the firm's post-grant practitioners are some of the most experienced in the country.

Brian B. Darville
Akihiro  Yamazaki
John F. Presper
Alexander B. Englehart
Aldo  Martinez
Sameer  Gokhale
Tao  Feng, Ph.D.
Robert T. Pous
Maki  Saitoh
Kevin M. McKinley
Daniel J. Pereira, Ph.D.
Alec M. Royka
Anna Z. Lloyd
Christopher  Ricciuti
John S. Kern
Marina I. Miller, Ph.D.
Stephen G. Baxter, Ph.D.
Michael R. Casey, Ph.D.
Edwin D. Garlepp
Yin Y. Nelson, Ph.D.
Robert W. Downs
Craig R. Feinberg
Kevin L. Hartman, Ph.D.
Jeffrey B. McIntyre
Ryan W. Smith
J. Derek  Mason, Ph.D., CLP
Johnny  Ma
Kevin Ross  Davis
Diane  Jones
Erik M. Stang, Ph.D.
Carl E. Schlier
Eric W. Schweibenz
Jay E. Rowe, Jr., Ph.D.
Ching-Cheng (Tony)  Chang
Teddy S. Gron
Surinder  Sachar
Tia D. Fenton
James R. Love
Philippe J.C. Signore, Ph.D.
Robert  Tarcu
Christopher I. Donahue
Arthur I. Neustadt
Bogdan A. Zinchenko
Yorikatsu  Hohokabe, Ph.D.
Soumya  Panda
Thomas M. Cunningham, Ph.D.
Charles L. Gholz
Chika (Teranishi) Iitoyo
Derek  Lightner, Ph.D.
Richard D. Kelly
Eckhard H. Kuesters
Elissa L. Sanford
Yanwen  Fei
Jenchieh (Joseph) Yuan
Yuki  Onoe
Nanlin  Wang, Ph.D.
Yuanyi (Alex) Zhang, Ph.D.
Frank J. West
David M. Longo, Ph.D.
Norman F. Oblon
Kurt M. Berger, Ph.D.
Vincent K. Shier, Ph.D.
Colin B. Harris
Long  Phan, Ph.D.
Steven B. Chang
Stefan Uwe  Koschmieder, Ph.D.
Aristotelis M. Psitos
Peifang  Tian, Ph.D.
Grace E. Kim
Kasumi  Kanetaka
Andrew M. Ollis
John  Sipos
Nicholas  Rosa, Ph.D.
Jianping (James)  Wu
Dale M. Shaw

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Headquartered within steps of the USPTO with an affiliate office in Tokyo, Oblon is one of the largest law firms in the United States focused exclusively on intellectual property law.

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1968
Norman Oblon with Stanley Fisher and Marvin Spivak launched what was to become Oblon, McClelland, Maier & Neustadt, LLP, one of the nation's leading full-service intellectual property law firms.

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Oblon's professionals provide industry-leading IP legal services to many of the world's most admired innovators and brands.

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The United States Patent and Trademark Office (USPTO) issued final rules implementing the inventor's oath or declaration provisions of the America Invents Act (AIA) on August 14, 2012.

Traversing Obviousness Rejections

  • October 18, 2021
  • Article

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Associated Technologies


In Chemours Co. FC LC v. Daikin Industries Ltd. et al., 4 F.4th 1370 (Fed. Cir. 2021) reversed a PTAB decision finding the following claim to be unpatentable as obvious:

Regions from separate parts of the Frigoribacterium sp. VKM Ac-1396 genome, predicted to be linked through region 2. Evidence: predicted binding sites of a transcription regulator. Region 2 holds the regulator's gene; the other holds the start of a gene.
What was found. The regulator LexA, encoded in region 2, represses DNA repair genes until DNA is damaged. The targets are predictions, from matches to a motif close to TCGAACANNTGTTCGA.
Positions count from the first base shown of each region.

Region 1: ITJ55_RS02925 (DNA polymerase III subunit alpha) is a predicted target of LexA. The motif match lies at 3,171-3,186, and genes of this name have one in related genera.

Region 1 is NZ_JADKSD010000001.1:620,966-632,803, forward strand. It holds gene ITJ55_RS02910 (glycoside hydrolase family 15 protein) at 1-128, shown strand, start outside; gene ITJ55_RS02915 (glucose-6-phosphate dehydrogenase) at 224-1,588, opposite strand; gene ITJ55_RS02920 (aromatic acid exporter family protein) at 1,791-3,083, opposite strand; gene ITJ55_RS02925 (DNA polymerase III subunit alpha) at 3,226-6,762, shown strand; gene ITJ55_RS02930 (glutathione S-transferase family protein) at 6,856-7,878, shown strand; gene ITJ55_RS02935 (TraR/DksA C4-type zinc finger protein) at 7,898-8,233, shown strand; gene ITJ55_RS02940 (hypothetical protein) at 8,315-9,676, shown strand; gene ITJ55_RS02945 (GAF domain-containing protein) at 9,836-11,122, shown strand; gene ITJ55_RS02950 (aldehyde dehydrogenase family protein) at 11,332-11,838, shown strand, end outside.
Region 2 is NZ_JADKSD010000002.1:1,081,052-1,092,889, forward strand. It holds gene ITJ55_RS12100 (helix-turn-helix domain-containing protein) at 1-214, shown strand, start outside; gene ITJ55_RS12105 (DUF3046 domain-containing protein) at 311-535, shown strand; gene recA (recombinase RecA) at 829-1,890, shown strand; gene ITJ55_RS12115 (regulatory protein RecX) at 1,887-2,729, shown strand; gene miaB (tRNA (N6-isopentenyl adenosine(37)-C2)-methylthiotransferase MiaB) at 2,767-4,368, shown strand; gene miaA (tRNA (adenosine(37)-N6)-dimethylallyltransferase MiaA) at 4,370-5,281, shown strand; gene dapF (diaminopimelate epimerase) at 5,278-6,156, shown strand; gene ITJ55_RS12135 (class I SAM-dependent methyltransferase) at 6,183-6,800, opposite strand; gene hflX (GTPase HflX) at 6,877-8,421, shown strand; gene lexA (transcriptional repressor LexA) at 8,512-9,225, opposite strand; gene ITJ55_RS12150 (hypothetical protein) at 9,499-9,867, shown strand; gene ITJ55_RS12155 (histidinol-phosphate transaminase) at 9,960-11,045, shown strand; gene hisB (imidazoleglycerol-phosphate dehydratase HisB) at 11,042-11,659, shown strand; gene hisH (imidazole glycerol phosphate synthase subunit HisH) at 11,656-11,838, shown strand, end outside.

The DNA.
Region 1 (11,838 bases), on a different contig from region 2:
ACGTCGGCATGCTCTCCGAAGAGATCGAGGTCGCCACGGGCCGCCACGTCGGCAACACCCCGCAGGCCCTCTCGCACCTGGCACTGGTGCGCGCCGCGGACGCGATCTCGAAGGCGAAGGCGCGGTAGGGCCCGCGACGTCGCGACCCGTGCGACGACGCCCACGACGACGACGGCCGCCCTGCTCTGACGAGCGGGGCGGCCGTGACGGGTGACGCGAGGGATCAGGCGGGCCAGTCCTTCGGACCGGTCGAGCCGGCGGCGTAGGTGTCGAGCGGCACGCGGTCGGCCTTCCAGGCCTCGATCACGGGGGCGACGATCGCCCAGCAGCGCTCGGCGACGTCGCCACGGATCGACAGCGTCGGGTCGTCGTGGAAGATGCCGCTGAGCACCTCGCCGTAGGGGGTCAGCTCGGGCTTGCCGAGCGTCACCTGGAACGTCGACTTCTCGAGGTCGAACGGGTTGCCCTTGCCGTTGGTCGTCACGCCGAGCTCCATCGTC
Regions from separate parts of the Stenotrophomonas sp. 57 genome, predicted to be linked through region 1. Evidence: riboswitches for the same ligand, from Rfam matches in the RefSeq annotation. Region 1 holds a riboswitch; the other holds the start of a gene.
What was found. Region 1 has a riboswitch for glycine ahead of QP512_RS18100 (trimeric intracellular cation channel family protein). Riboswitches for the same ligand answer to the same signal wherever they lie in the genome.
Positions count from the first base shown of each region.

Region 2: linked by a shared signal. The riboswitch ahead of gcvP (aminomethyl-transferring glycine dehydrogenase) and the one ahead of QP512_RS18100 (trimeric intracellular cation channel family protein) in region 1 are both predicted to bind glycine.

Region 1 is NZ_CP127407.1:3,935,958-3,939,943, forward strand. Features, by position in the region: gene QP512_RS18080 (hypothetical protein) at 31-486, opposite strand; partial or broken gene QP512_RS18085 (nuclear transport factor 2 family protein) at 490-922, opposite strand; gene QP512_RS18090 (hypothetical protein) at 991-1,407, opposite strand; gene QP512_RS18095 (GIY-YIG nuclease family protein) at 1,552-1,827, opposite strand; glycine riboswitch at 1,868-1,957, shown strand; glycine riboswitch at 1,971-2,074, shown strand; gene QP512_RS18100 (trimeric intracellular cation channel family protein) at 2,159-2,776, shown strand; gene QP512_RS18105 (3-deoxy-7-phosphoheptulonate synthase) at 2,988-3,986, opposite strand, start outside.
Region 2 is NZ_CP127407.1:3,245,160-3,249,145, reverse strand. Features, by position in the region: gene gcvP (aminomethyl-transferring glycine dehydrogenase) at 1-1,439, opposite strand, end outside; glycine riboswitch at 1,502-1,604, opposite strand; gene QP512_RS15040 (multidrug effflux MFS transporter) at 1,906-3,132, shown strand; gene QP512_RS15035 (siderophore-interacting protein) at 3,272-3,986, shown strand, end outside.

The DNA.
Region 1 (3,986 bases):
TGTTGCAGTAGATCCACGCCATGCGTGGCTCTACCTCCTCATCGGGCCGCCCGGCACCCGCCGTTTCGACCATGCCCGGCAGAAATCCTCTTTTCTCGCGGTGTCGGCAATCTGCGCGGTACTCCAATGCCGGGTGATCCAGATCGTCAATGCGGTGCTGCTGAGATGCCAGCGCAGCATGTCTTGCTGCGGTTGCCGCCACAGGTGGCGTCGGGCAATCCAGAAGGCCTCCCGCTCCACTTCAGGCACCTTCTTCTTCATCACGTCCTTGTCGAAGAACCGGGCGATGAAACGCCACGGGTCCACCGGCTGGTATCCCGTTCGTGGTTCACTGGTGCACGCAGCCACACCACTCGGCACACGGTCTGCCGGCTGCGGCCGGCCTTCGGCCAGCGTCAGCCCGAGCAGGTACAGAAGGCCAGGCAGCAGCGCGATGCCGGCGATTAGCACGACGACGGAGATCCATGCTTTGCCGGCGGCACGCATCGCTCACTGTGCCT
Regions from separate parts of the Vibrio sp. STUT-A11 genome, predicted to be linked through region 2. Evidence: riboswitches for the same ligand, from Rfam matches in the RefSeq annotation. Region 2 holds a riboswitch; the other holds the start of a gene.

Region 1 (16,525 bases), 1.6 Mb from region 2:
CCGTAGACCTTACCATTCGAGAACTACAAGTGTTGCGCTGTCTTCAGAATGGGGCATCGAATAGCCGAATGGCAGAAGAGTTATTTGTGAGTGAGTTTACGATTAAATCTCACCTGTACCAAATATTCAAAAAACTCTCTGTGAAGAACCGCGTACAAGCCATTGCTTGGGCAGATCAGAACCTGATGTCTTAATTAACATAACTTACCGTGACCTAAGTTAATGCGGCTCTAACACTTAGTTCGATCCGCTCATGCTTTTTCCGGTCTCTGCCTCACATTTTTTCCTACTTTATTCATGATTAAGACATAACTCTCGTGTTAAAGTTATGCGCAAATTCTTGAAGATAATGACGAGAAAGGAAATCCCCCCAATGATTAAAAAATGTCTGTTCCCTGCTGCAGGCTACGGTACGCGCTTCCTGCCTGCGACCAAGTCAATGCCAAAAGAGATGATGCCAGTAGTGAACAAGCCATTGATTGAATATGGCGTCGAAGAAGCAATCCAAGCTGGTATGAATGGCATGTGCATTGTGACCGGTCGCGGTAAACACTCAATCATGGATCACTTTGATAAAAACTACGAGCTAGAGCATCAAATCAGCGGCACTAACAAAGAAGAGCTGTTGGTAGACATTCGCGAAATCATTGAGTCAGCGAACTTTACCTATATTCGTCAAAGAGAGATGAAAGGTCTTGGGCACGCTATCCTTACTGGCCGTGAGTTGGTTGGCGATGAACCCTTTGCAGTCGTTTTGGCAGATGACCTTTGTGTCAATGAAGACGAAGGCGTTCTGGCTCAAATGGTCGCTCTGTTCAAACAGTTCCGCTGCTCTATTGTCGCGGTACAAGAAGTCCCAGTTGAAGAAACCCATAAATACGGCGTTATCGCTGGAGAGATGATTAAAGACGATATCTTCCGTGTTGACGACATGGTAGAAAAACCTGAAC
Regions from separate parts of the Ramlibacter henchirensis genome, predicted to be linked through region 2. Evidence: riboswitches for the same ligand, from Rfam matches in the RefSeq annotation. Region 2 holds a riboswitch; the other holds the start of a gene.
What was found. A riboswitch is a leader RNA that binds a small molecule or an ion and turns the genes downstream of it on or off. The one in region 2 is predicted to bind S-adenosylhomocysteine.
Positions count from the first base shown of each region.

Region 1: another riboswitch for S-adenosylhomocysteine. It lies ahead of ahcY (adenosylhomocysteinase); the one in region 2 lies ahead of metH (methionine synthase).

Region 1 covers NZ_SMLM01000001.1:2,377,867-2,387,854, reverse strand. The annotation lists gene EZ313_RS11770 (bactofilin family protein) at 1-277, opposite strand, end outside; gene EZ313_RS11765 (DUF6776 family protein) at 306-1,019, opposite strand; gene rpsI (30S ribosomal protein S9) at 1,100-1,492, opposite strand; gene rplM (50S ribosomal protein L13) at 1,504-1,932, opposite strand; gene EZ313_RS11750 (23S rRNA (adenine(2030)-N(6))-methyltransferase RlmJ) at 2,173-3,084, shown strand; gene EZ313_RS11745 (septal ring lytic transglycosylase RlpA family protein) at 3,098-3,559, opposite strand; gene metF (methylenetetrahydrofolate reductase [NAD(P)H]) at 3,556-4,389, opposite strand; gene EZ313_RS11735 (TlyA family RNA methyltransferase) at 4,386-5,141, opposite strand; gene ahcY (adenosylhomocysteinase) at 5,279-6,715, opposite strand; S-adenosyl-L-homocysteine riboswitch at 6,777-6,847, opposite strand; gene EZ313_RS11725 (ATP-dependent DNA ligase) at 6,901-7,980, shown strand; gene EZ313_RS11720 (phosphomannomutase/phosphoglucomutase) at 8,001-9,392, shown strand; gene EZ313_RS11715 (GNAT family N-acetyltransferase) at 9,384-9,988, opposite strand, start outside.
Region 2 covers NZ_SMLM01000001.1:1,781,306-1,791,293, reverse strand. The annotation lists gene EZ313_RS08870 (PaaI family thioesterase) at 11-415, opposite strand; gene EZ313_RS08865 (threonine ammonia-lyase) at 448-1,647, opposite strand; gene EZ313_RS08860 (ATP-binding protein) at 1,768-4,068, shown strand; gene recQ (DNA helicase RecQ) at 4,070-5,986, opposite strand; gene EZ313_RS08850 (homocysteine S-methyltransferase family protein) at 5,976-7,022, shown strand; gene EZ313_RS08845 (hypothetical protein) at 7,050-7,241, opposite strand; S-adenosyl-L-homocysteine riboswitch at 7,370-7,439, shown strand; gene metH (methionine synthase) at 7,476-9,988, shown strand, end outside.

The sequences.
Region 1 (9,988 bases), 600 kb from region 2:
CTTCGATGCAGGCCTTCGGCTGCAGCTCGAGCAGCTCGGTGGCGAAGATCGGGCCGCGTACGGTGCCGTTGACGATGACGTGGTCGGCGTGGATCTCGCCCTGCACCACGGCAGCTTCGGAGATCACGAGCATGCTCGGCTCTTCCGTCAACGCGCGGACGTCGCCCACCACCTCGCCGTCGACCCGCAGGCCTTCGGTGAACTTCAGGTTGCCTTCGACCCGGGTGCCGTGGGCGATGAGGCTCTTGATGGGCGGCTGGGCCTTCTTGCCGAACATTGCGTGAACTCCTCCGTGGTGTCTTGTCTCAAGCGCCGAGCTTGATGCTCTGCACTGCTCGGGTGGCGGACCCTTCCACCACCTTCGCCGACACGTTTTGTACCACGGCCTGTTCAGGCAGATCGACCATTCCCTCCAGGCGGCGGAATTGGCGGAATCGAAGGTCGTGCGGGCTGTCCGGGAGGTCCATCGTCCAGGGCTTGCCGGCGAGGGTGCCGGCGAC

1. A partially-crystalline copolymer comprising tetrafluoroethylene, hexafluoropropylene in an amount corresponding to a hexafluoropropylene index (HFPl) of from about 2.8 to 5.3, said copolymer being polymerized and isolated in the absence of added alkali metal salt, having a melt flow rate of within the range of about 30±3 g/10 min, and having no more than about 50 unstable end groups/106 carbon atoms.

The claimed polymers were used to coat wires at high extrusion speeds while producing a high-quality coating. The PTAB found the claim to be obvious from U.S. Patent No. 6,541,588 (“Kaulbach”). Kaulbach taught that polymers with narrow molecular weight distributions performed better than those with broader distributions and that melt flow rates of ≥15 g/10 min are suitable for high- speed wire extrusion. The highest melt flow rate taught was 24g/10 min for sample A11. Kaulbach taught against using known methods for increasing the melt flow rate such as chain transfer agents or high fluorination temperatures because they intrinsically broadened the molecular weight distribution.

In finding the claim obvious the PTAB ignored these teachings:

[E]ven though Kaulbach generically touts that “high processing rates can be achieved” “[d]espite a narrow molecular weight distribution” ([Kaulbach], 3:59–60), this purported discovery would not have prevented the skilled artisan, at the time of the invention of the ’609 patent, from considering other techniques—such as broadening the polymer’s molecular weight distribution—to achieve higher coating speeds with Sample A11. Based on the evidence presented, we are persuaded that one such technique would have included increasing Sample A11’s [melt flow rate] from 24 g/10 min to the recited range of “about 30±3 g/10 min,” even if doing so would have required broadening the molecular weight distribution of the polymer beyond the “narrow molecular weight distribution” suggested, but not required or precisely defined, by Kaulbach.

The PTAB’s reasoning is not supported by Kaulbach’s disclosure or claims, both specifying a molecular weight distribution of less than 2 as determined by the ratio of average molecular weight to number average molecular weight. The Court found that the PTAB’s finding of obviousness was not supported by substantial evidence by ignoring the specific teaching regarding molecular weight distribution.

The PTAB’s decision is disappointing since it simply adopted the approach of many examiners; apply only the favorable portions of a disclosure and ignore the portions that don’t fit the rejection.

In traversing obviousness rejections, it is important to determine if the examiner has provided reasons for the rejection supported by fact and has the examiner ignored portions of the prior art teaching away from the examiner’s position.